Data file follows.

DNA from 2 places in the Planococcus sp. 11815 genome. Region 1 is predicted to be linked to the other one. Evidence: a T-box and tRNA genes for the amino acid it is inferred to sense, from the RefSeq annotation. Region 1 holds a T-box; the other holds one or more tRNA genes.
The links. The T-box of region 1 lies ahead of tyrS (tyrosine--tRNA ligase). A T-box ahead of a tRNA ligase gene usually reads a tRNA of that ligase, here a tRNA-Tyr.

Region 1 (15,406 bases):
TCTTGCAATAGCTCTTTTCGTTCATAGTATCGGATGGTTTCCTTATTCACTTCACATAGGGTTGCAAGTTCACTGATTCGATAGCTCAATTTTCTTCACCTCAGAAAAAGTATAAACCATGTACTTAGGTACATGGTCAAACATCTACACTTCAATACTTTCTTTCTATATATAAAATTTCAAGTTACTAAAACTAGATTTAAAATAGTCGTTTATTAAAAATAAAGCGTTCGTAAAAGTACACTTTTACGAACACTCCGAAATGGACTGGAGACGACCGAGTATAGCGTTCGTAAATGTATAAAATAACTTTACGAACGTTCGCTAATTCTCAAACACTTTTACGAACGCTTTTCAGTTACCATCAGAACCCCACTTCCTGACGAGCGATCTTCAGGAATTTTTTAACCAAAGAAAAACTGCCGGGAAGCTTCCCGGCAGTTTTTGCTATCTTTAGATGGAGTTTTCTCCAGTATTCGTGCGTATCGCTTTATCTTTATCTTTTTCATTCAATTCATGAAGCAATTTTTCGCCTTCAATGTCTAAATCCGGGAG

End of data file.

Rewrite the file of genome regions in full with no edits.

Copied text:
DNA from 2 places in the Planococcus sp. 11815 genome. Region 1 is predicted to be linked to the other one. Evidence: a T-box and tRNA genes for the amino acid it is inferred to sense, from the RefSeq annotation. Region 1 holds a T-box; the other holds one or more tRNA genes.
The links. The T-box of region 1 lies ahead of tyrS (tyrosine--tRNA ligase). A T-box ahead of a tRNA ligase gene usually reads a tRNA of that ligase, here a tRNA-Tyr.

Region 1 (15,406 bases):
TCTTGCAATAGCTCTTTTCGTTCATAGTATCGGATGGTTTCCTTATTCACTTCACATAGGGTTGCAAGTTCACTGATTCGATAGCTCAATTTTCTTCACCTCAGAAAAAGTATAAACCATGTACTTAGGTACATGGTCAAACATCTACACTTCAATACTTTCTTTCTATATATAAAATTTCAAGTTACTAAAACTAGATTTAAAATAGTCGTTTATTAAAAATAAAGCGTTCGTAAAAGTACACTTTTACGAACACTCCGAAATGGACTGGAGACGACCGAGTATAGCGTTCGTAAATGTATAAAATAACTTTACGAACGTTCGCTAATTCTCAAACACTTTTACGAACGCTTTTCAGTTACCATCAGAACCCCACTTCCTGACGAGCGATCTTCAGGAATTTTTTAACCAAAGAAAAACTGCCGGGAAGCTTCCCGGCAGTTTTTGCTATCTTTAGATGGAGTTTTCTCCAGTATTCGTGCGTATCGCTTTATCTTTATCTTTTTCATTCAATTCATGAAGCAATTTTTCGCCTTCAATGTCTAAATCCGGGAG